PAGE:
But maybe that Hatter isn't an entity in and of itself. Everything he says in his little monologue could have easily been figured out by Batman persona, seeing as how Batman in any form is the World's Greatest Detective. And the fact that he exposes the dream may not be the Hatter's dream self talking; it's the Batman persona's way of telling Bruce that he's fallen into a trap, all the while, in the guise of the Hatter, pointing Bruce toward the real enemy. The question after that would be, 'why would the Batman persona try to convince Bruce to stay if he's so intent on getting Bruce out of the mess?'. Perhaps the Batman persona has taken on the role of the Hatter completely, which would mean adopting his villainy as well, all in his quest to have Bruce see the real picture. Now this paragraph is just theorizing, and I don't even think I buy it, but it's an interesting way of thinking about it.

Oh yeah, another flaw that I don't think as been mentioned that I'd actually mark against the episode is that the episode's point of view drifts to that of the cops while their chasing Bruce. If it was really Bruce's dream, wouldn't it always be told from his point of view? So it's impossible, even in such a flimsy reality, that we would ever see the cops' point of view as their chasing Bruce.

Oh yeah, Mike, you'd actually enjoy this a lot, but Bruce Timm himself isn't too fond of the episode. This is what he had to say over at the Toonzone forums:

ok, just got done watching "ptd"....and, well, i'm sorry, but anyone who thinks that it's remotely in "ftmwhe"'s class must not have seen it in awhile, must be reacting to their memory of it...i found it to be clumsy and heavy-handed every step of the way....the dialogue is painfully "on the nose", the animation's REALLY pretty bad, even the score seemed to be oddly inappropriate throughout....kevin's performance IS good, but i honestly think he's done better....i will say that roddy's performance is SPECTACULAR, even better than i'd remembered....but everything else, i dunno....

'ftmwhe' refers to the Justice League: Unlimited episode 'For the Man Who Has Everything', by the way, which really is a Superman version of 'Perchance to Dream'.

Okay, back to the Podcast. I think that the Hatter really shouldn't care about Batman's identity. Batman's his enemy, and whoever is under the mask is insignificant, so that's what I think about that. The Mad Hatter is one of the most insane members of Batman's rogues gallery, so he's not one for rationalizing that unmasking him could help him or peak his interest.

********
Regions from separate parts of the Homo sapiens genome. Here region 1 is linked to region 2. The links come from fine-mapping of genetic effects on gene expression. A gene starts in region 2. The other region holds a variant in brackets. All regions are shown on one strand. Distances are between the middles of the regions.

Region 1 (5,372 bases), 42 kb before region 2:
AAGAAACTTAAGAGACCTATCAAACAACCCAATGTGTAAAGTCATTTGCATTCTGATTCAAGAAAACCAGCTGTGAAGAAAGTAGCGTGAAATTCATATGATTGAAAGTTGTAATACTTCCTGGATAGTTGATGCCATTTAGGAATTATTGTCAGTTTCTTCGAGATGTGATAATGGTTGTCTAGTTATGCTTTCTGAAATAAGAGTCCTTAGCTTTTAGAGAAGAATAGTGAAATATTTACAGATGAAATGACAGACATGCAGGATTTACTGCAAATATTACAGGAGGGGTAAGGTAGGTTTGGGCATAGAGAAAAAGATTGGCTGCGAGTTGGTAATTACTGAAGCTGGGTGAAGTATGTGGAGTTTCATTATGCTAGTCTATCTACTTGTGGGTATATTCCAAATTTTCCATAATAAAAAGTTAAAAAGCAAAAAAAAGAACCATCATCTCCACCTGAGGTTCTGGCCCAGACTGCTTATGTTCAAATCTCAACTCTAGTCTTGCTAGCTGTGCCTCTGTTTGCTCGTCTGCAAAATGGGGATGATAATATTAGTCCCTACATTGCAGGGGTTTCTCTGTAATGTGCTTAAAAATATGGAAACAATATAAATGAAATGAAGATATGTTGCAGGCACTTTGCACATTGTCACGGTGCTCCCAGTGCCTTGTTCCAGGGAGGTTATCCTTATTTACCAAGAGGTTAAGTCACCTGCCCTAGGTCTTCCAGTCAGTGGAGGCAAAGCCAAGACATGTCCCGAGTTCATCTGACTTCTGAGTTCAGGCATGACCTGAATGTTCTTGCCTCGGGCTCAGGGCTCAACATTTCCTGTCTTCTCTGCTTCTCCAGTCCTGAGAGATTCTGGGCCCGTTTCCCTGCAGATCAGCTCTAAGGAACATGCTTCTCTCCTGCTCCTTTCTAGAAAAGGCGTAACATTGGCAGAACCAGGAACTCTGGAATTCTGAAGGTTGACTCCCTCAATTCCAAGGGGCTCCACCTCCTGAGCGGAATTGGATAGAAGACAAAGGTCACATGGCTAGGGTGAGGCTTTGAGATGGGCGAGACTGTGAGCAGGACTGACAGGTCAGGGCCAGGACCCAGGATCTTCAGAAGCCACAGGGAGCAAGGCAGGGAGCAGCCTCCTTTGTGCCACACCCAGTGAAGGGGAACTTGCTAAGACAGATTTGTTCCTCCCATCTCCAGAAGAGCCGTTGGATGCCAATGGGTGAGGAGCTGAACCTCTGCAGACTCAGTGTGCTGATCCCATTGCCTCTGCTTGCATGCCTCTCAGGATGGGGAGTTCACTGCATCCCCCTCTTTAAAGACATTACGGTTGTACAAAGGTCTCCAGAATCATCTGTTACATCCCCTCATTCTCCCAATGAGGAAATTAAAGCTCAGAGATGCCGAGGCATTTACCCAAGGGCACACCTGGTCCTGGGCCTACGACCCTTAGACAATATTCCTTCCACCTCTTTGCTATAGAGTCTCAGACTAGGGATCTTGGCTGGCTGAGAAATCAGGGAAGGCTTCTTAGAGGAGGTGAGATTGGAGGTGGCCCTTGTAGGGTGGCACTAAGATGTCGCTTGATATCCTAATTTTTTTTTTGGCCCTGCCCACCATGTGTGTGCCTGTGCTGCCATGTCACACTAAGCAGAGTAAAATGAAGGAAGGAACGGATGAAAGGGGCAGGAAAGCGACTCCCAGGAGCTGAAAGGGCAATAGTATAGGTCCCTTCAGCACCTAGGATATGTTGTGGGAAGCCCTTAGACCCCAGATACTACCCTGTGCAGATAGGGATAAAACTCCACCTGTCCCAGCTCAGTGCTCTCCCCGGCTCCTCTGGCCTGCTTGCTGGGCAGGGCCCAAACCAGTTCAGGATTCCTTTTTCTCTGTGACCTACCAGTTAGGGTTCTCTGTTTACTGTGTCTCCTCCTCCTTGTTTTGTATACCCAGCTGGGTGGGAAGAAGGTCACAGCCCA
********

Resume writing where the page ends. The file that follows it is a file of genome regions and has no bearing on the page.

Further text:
Oh, you're anecdote from Ultimate Spider-Man with Kingpin's 'I have no idea' is almost exactly like the scene from JLU's 'The Great Brain Robbery', when Luthor and Flash have switched bodies, and Luthor, in Flash's body, runs into the Watchtower's men's room. He looks in the mirror and says. "Lex, what have you gotten yourself into? Well, at least while I'm here I can figure out the Flash's secret identity. (He unmasks himself) >Pause< I have no idea who this is." And I have read the first six hardback volumes of the series, by the way. Great stuff.

Okay, finally at 'The Cape and Cowl Conspiracy'. Yes, I completely agree with all of your jabs at the logical flaws. The only thing about this episode I can actually enjoy is the fact that the big Batman reveal at the end took me by surprise the first time I saw it.

Oh wow. Wormwood masturbating. Just wow.

Okay, 'Robin's Reckoning'. Well, I don't think it's the best of one's you're reviewing. I'd place 'Perchance to Dream' and 'The Laughing Fish' higher, the former for being really deep and the latter for being the greatest most definitive Joker episode of all time. As for the episode, I think the second episode just really takes a dip in quality, especially in the animation department. The first one was usual Spectrum animation brilliance. The second episode they were forced to use Dong Yang's animation, which is almost always just average. Another reason is that after the awesome origin, nothing can ever reach that level of brilliance. And the Batman line at the end is, I don't know, sort of cheesy in a sappy kind of way. I don't know. What I wonder is, if the whole reason Batman was shutting Robin out was because he cared for Robin and didn't want him to get hurt, why does he refrain from telling Robin until the end? Oh well, I still regard it highly for the brilliant first part.

I know what you mean when you say you want to scream at the Graysons. The moments before the rope finally snaps are some of the most suspenseful in all of the DCAU.